The New York Landmarks Conservancy has announced the winners of the 22nd Lucy G. Moses Preservation Awards. Newtown High School in Elmhurst and the TWA Terminal at JFK International Airport are two of the recipients that will be recognized at an April 25 ceremony at the New York Historical Society.
The coveted awards, called the “Preservation Oscars,” are named after dedicated New Yorker Lucy G. Moses. They recognize individual leadership and outstanding preservation work. This work provides jobs, promotes tourism, maintains beloved institutions and protects the character of the city.
“The awards are a celebration of outstanding restoration projects throughout the city as well as some extraordinary individuals,” said Peg Breen, president of The New York Landmarks Conservancy.
Newtown High School, in Elmhurst, has been in operation at this location for over 100 years and occupies an entire city block. The oldest portions date to 1921, and were designed by famed Superintendent of School Buildings C.B.J. Snyder in a Flemish Renaissance Revival style. Snyder’s choice of this style demonstrated his awareness of New York’s, and particularly Elmhurst’s, beginnings as a Dutch
colony. It was designated a City landmark in 2003.
Snyder’s design features a dramatic 169-foot tower that is visible throughout the neighborhood and gives the school its slogan: “We Tower Above the Rest.” On the tower, deteriorated turrets were rebuilt to match original brick and terra cotta. Copper on the new turret roof now matches the main cupola.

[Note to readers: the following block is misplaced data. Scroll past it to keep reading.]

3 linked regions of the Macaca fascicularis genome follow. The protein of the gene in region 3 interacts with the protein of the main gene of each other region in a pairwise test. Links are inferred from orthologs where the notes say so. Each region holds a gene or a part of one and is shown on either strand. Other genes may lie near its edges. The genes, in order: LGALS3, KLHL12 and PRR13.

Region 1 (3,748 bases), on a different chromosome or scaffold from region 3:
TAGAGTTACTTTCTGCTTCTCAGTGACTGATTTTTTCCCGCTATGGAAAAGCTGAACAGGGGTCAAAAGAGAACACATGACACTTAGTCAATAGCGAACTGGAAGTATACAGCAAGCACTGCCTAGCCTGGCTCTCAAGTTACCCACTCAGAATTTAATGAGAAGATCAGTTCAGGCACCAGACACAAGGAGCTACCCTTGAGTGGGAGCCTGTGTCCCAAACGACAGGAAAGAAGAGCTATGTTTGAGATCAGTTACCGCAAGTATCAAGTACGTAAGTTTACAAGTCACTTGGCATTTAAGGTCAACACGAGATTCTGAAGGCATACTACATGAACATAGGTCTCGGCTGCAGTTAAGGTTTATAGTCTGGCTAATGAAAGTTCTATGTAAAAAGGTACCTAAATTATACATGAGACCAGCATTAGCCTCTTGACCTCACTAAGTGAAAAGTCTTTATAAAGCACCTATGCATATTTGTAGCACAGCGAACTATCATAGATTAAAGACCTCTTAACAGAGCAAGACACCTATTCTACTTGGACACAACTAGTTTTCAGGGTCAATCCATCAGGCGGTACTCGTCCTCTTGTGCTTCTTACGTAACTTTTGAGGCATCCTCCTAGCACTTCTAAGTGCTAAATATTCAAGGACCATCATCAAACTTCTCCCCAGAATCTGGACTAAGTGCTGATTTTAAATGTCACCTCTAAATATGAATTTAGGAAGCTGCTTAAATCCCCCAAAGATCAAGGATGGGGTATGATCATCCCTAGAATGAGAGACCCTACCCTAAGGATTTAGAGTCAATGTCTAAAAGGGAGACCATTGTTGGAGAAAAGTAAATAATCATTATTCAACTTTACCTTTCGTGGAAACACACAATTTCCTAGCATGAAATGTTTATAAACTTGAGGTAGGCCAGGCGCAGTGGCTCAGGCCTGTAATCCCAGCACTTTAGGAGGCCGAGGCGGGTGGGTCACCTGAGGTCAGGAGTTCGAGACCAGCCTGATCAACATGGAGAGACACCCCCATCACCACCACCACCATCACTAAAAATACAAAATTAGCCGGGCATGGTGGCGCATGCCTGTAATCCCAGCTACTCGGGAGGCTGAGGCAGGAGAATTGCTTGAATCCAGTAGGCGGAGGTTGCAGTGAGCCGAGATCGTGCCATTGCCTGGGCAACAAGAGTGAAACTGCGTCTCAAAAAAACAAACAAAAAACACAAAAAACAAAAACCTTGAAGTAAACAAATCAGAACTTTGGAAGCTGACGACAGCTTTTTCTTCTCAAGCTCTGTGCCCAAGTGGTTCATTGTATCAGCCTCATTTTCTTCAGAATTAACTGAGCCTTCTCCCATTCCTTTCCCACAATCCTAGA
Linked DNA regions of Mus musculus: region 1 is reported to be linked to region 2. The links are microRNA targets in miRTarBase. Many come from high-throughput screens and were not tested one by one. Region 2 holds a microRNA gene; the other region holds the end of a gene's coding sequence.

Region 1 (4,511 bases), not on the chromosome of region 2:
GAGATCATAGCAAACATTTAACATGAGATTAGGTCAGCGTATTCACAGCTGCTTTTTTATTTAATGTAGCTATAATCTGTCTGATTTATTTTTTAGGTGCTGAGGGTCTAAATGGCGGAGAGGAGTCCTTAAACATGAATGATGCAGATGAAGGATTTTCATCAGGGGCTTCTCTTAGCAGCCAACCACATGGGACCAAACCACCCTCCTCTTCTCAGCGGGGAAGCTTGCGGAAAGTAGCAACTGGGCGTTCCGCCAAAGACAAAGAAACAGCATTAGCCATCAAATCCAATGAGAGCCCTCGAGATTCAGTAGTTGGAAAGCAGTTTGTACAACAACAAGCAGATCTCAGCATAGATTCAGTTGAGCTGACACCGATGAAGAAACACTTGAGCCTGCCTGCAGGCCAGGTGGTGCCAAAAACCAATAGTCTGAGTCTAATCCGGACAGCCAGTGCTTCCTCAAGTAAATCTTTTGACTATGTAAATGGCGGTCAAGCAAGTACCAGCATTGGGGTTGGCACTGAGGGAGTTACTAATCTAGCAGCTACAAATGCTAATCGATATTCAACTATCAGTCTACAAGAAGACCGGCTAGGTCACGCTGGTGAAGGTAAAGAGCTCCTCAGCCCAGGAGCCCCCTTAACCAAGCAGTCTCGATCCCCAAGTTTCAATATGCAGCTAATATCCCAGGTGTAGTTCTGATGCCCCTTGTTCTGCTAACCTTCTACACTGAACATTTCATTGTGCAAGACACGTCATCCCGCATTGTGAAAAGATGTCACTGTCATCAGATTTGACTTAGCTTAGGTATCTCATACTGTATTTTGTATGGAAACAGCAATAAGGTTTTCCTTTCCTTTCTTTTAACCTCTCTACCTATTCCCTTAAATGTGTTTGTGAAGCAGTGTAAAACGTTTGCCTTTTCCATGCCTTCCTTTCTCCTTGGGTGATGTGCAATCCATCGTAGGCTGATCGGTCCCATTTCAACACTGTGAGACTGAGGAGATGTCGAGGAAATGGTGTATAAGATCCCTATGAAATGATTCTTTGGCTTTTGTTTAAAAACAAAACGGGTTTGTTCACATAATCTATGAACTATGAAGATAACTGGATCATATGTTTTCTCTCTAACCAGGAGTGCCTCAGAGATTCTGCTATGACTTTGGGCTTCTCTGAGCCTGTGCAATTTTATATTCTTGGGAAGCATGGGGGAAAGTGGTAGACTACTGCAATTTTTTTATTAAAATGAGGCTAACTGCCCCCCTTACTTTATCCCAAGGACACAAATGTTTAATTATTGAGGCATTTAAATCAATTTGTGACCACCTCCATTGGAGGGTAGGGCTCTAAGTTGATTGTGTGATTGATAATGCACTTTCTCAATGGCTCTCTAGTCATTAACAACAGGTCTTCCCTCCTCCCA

Polychromatic murals were restored with new terra cotta, which involved extensive restoration procedures. Graffiti remnants were erased and up-to-date treatments applied to prevent future abuse. The 2011 renovation was completed under the auspices of the NYC School Construction Authority.
Eero Saarinen’s TWA Terminal at JFK International Airport has been an icon of modern architecture since it opened in 1962. While the Terminal was an experiment in aviation technology incorporating the first use of jetways and baggage carousels, the building itself is a structural marvel: four concrete lobes are in perfect balance, supported by only four piers.
The airline industry quickly outpaced the unique Saarinen design. To accommodate demands of capacity, security, accessibility and passenger amenity, the Terminal underwent unsympathetic alterations and additions. During the 1990s, TWA was not able to maintain the building, and it was closed.
In 2002, a program was enacted to stabilize and secure the building. The restoration started with archival investigations, interviews with surviving design team members and materials analysis. The Terminal was listed on the National Register of Historic Places and documentation completed prior to construction.
Improvements were made to the exterior, the concrete was repaired, and asbestos was removed. Skylights separating the four concrete shells — which have leaked since the 1960s — were replaced.
The public areas were restored, incorporating life and fire safety improvements, so the Terminal may re-open to the public, for a passage to the JetBlue Terminal, and for special events. On the interior, the sunken seating area was restructured and new banquettes and benches installed. Enhanced lighting dramatically illuminates the interior. A new accessibility lift, emergency lighting, fire alarms and a smoke detection system were incorporated into the restoration. Finally, the original “Solari” information boards were redesigned and reactivated. The most challenging part of the project was the restoration of the ubiquitous “penny tile” interior finish. Once sourced, over three million pieces were produced for use in this project and to have on hand for future restoration.